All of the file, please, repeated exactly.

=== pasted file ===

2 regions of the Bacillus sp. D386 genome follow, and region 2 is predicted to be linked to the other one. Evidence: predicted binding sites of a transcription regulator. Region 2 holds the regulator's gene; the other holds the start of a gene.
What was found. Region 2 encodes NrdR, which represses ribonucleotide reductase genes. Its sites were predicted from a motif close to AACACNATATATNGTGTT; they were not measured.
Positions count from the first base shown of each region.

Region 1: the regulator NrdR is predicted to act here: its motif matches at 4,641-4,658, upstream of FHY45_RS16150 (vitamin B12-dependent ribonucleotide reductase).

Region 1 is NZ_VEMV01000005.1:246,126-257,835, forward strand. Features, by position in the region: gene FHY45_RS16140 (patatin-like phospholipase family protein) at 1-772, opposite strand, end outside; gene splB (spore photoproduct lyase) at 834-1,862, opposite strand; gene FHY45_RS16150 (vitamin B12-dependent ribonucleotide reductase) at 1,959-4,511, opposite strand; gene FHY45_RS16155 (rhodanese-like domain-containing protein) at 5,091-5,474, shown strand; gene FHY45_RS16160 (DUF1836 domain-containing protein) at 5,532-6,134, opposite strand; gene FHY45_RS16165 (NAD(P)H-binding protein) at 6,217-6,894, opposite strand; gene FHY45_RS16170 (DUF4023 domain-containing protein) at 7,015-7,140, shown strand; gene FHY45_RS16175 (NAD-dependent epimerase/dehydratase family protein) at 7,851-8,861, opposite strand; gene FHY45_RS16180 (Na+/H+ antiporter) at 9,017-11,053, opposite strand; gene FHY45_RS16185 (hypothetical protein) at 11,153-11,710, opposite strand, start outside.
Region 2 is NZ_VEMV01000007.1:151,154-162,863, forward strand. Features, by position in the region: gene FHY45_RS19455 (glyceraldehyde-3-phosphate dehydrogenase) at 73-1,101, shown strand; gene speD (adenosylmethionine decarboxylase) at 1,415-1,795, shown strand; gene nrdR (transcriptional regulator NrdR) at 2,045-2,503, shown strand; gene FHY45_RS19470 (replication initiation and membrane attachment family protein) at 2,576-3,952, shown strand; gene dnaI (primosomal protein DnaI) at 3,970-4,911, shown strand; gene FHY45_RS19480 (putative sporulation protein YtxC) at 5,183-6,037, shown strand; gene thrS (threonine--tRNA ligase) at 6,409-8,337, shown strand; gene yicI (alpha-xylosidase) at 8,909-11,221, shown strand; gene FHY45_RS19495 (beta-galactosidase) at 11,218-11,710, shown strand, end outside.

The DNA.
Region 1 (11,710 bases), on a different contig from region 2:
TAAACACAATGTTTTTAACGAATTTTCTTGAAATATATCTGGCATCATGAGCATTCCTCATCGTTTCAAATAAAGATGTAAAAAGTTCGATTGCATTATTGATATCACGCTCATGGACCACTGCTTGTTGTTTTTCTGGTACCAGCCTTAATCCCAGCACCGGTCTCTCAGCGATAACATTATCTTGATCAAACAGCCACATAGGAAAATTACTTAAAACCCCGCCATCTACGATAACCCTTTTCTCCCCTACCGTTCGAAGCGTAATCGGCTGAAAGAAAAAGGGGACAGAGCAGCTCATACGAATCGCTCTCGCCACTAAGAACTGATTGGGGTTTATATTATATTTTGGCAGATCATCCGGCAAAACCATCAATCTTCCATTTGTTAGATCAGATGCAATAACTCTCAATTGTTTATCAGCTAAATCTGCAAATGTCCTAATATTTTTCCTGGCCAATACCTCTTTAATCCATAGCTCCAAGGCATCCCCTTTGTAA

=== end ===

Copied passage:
2 regions of the Bacillus sp. D386 genome follow, and region 2 is predicted to be linked to the other one. Evidence: predicted binding sites of a transcription regulator. Region 2 holds the regulator's gene; the other holds the start of a gene.
What was found. Region 2 encodes NrdR, which represses ribonucleotide reductase genes. Its sites were predicted from a motif close to AACACNATATATNGTGTT; they were not measured.
Positions count from the first base shown of each region.

Region 1: the regulator NrdR is predicted to act here: its motif matches at 4,641-4,658, upstream of FHY45_RS16150 (vitamin B12-dependent ribonucleotide reductase).

Region 1 is NZ_VEMV01000005.1:246,126-257,835, forward strand. Features, by position in the region: gene FHY45_RS16140 (patatin-like phospholipase family protein) at 1-772, opposite strand, end outside; gene splB (spore photoproduct lyase) at 834-1,862, opposite strand; gene FHY45_RS16150 (vitamin B12-dependent ribonucleotide reductase) at 1,959-4,511, opposite strand; gene FHY45_RS16155 (rhodanese-like domain-containing protein) at 5,091-5,474, shown strand; gene FHY45_RS16160 (DUF1836 domain-containing protein) at 5,532-6,134, opposite strand; gene FHY45_RS16165 (NAD(P)H-binding protein) at 6,217-6,894, opposite strand; gene FHY45_RS16170 (DUF4023 domain-containing protein) at 7,015-7,140, shown strand; gene FHY45_RS16175 (NAD-dependent epimerase/dehydratase family protein) at 7,851-8,861, opposite strand; gene FHY45_RS16180 (Na+/H+ antiporter) at 9,017-11,053, opposite strand; gene FHY45_RS16185 (hypothetical protein) at 11,153-11,710, opposite strand, start outside.
Region 2 is NZ_VEMV01000007.1:151,154-162,863, forward strand. Features, by position in the region: gene FHY45_RS19455 (glyceraldehyde-3-phosphate dehydrogenase) at 73-1,101, shown strand; gene speD (adenosylmethionine decarboxylase) at 1,415-1,795, shown strand; gene nrdR (transcriptional regulator NrdR) at 2,045-2,503, shown strand; gene FHY45_RS19470 (replication initiation and membrane attachment family protein) at 2,576-3,952, shown strand; gene dnaI (primosomal protein DnaI) at 3,970-4,911, shown strand; gene FHY45_RS19480 (putative sporulation protein YtxC) at 5,183-6,037, shown strand; gene thrS (threonine--tRNA ligase) at 6,409-8,337, shown strand; gene yicI (alpha-xylosidase) at 8,909-11,221, shown strand; gene FHY45_RS19495 (beta-galactosidase) at 11,218-11,710, shown strand, end outside.

The DNA.
Region 1 (11,710 bases), on a different contig from region 2:
TAAACACAATGTTTTTAACGAATTTTCTTGAAATATATCTGGCATCATGAGCATTCCTCATCGTTTCAAATAAAGATGTAAAAAGTTCGATTGCATTATTGATATCACGCTCATGGACCACTGCTTGTTGTTTTTCTGGTACCAGCCTTAATCCCAGCACCGGTCTCTCAGCGATAACATTATCTTGATCAAACAGCCACATAGGAAAATTACTTAAAACCCCGCCATCTACGATAACCCTTTTCTCCCCTACCGTTCGAAGCGTAATCGGCTGAAAGAAAAAGGGGACAGAGCAGCTCATACGAATCGCTCTCGCCACTAAGAACTGATTGGGGTTTATATTATATTTTGGCAGATCATCCGGCAAAACCATCAATCTTCCATTTGTTAGATCAGATGCAATAACTCTCAATTGTTTATCAGCTAAATCTGCAAATGTCCTAATATTTTTCCTGGCCAATACCTCTTTAATCCATAGCTCCAAGGCATCCCCTTTGTAA